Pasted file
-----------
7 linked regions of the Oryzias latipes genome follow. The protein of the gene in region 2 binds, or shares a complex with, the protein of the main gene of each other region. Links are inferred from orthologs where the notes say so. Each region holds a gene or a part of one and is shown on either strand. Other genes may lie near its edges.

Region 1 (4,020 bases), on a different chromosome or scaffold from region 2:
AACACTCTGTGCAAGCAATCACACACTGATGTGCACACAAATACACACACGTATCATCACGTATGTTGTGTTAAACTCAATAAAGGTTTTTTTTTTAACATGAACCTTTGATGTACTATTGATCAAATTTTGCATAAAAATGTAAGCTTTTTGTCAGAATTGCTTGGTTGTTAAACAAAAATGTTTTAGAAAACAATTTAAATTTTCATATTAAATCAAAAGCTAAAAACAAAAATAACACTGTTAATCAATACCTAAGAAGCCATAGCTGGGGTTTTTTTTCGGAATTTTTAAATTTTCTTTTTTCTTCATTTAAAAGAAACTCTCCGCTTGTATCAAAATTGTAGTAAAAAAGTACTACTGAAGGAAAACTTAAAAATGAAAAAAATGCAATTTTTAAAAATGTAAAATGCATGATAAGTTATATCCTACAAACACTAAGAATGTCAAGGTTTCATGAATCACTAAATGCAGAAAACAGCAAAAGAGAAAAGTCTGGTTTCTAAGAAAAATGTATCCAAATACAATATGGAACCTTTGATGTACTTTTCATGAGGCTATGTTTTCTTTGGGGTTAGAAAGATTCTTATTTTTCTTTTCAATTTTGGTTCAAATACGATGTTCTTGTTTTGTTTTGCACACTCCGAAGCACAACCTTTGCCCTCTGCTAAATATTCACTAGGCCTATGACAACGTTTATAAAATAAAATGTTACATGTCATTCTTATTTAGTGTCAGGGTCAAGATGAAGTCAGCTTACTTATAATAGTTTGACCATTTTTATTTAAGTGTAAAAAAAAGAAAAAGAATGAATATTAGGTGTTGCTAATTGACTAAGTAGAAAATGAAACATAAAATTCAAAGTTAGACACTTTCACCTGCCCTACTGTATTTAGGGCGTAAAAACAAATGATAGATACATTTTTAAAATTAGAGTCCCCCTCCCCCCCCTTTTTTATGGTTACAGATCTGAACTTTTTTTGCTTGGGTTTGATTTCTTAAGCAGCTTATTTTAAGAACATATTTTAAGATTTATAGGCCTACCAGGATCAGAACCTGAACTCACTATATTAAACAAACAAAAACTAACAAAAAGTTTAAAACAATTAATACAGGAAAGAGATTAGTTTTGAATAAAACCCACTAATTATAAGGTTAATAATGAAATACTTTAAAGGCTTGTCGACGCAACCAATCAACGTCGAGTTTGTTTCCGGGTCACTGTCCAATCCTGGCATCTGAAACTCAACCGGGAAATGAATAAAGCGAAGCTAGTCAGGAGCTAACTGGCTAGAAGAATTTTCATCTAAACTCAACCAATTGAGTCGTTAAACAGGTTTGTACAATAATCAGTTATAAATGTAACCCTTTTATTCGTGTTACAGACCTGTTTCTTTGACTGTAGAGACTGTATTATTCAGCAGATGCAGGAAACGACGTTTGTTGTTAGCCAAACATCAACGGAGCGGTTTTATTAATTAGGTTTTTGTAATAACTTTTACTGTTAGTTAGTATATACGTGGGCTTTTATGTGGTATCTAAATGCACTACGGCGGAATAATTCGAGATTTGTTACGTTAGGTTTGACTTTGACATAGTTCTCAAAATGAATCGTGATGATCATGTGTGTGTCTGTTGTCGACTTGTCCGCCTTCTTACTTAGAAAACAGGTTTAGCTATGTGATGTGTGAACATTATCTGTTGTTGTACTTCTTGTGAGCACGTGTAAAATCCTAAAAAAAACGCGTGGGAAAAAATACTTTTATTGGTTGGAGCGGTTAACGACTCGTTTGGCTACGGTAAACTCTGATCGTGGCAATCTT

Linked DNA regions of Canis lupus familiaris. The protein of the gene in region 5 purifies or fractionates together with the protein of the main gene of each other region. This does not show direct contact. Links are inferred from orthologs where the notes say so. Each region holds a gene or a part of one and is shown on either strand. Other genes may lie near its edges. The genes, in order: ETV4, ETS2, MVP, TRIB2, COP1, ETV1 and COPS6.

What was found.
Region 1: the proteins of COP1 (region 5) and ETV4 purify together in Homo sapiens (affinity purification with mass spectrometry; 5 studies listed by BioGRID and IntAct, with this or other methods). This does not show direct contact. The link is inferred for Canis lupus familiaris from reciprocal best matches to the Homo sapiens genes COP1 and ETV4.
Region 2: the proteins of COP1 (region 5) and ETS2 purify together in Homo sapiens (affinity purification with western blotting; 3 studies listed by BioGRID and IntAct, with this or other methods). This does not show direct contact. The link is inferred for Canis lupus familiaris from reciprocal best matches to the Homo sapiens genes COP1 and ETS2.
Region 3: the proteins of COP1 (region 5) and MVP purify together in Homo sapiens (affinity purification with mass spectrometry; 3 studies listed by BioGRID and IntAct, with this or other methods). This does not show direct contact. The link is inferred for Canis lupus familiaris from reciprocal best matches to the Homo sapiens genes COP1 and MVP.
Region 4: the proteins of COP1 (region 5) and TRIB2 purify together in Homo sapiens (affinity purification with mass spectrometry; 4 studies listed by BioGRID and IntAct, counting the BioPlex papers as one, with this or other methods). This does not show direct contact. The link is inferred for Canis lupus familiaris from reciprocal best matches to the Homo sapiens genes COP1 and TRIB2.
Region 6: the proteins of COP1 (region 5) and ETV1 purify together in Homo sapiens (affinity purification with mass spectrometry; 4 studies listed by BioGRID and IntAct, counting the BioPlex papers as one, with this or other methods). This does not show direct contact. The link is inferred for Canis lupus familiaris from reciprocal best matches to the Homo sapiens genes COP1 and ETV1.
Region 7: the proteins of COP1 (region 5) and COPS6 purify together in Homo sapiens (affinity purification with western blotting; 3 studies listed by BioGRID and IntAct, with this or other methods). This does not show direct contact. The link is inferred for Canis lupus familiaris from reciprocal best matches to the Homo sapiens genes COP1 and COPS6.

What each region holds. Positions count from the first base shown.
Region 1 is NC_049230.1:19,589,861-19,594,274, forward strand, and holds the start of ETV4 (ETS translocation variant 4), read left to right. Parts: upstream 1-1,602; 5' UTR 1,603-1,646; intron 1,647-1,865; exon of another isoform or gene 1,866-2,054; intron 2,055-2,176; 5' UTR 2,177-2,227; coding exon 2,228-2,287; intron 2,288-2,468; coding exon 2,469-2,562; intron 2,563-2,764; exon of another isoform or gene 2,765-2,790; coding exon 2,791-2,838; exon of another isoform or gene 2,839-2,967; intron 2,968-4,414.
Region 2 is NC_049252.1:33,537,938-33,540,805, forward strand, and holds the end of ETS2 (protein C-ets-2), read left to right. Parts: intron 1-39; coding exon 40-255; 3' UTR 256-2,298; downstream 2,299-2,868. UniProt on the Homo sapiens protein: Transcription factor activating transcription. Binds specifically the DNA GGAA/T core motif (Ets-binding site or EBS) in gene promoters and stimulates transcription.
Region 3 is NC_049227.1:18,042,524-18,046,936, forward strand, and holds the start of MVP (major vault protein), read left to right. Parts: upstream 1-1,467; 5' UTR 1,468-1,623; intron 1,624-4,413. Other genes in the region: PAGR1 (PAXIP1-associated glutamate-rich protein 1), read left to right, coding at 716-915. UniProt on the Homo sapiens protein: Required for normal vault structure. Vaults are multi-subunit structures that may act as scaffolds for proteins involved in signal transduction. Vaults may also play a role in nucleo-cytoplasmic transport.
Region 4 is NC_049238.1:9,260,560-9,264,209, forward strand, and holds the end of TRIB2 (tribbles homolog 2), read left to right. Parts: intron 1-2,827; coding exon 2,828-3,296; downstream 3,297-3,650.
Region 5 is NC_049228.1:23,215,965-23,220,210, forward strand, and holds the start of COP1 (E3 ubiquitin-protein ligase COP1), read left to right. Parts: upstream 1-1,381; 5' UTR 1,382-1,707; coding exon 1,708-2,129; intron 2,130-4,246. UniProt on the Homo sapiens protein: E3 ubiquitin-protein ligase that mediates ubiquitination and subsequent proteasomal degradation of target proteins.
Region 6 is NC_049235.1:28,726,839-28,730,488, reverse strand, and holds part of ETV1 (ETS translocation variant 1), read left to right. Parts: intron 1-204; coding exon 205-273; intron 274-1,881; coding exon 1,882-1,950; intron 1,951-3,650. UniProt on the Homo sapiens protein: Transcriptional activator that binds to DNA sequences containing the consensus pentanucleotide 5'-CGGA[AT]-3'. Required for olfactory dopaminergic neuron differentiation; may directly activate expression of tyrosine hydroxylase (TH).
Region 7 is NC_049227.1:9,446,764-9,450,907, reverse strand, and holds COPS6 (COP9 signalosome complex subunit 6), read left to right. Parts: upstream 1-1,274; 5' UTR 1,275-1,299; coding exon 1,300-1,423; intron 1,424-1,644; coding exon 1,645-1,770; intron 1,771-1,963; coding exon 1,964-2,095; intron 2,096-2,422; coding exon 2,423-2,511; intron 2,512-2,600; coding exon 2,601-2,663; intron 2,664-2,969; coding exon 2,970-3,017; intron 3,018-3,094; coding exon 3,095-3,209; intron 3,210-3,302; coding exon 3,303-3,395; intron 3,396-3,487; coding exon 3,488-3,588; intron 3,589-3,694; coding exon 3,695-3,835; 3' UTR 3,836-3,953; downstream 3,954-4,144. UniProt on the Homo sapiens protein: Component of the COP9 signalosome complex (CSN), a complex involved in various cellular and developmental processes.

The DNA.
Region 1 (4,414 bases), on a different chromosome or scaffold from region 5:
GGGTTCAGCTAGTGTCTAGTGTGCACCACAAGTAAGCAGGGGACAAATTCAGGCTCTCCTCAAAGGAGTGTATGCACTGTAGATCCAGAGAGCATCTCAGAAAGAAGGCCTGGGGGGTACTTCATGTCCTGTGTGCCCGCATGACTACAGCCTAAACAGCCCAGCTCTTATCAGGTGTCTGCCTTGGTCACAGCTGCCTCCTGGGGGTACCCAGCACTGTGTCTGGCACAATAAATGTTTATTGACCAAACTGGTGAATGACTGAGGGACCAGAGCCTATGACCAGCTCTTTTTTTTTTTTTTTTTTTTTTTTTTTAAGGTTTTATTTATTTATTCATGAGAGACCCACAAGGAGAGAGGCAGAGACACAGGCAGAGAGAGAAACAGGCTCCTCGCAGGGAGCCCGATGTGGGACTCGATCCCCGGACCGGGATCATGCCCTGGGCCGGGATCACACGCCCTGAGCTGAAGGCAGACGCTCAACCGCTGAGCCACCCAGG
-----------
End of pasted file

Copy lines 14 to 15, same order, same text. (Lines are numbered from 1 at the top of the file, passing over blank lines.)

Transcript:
Region 2 is NC_049252.1:33,537,938-33,540,805, forward strand, and holds the end of ETS2 (protein C-ets-2), read left to right. Parts: intron 1-39; coding exon 40-255; 3' UTR 256-2,298; downstream 2,299-2,868. UniProt on the Homo sapiens protein: Transcription factor activating transcription. Binds specifically the DNA GGAA/T core motif (Ets-binding site or EBS) in gene promoters and stimulates transcription.
Region 3 is NC_049227.1:18,042,524-18,046,936, forward strand, and holds the start of MVP (major vault protein), read left to right. Parts: upstream 1-1,467; 5' UTR 1,468-1,623; intron 1,624-4,413. Other genes in the region: PAGR1 (PAXIP1-associated glutamate-rich protein 1), read left to right, coding at 716-915. UniProt on the Homo sapiens protein: Required for normal vault structure. Vaults are multi-subunit structures that may act as scaffolds for proteins involved in signal transduction. Vaults may also play a role in nucleo-cytoplasmic transport.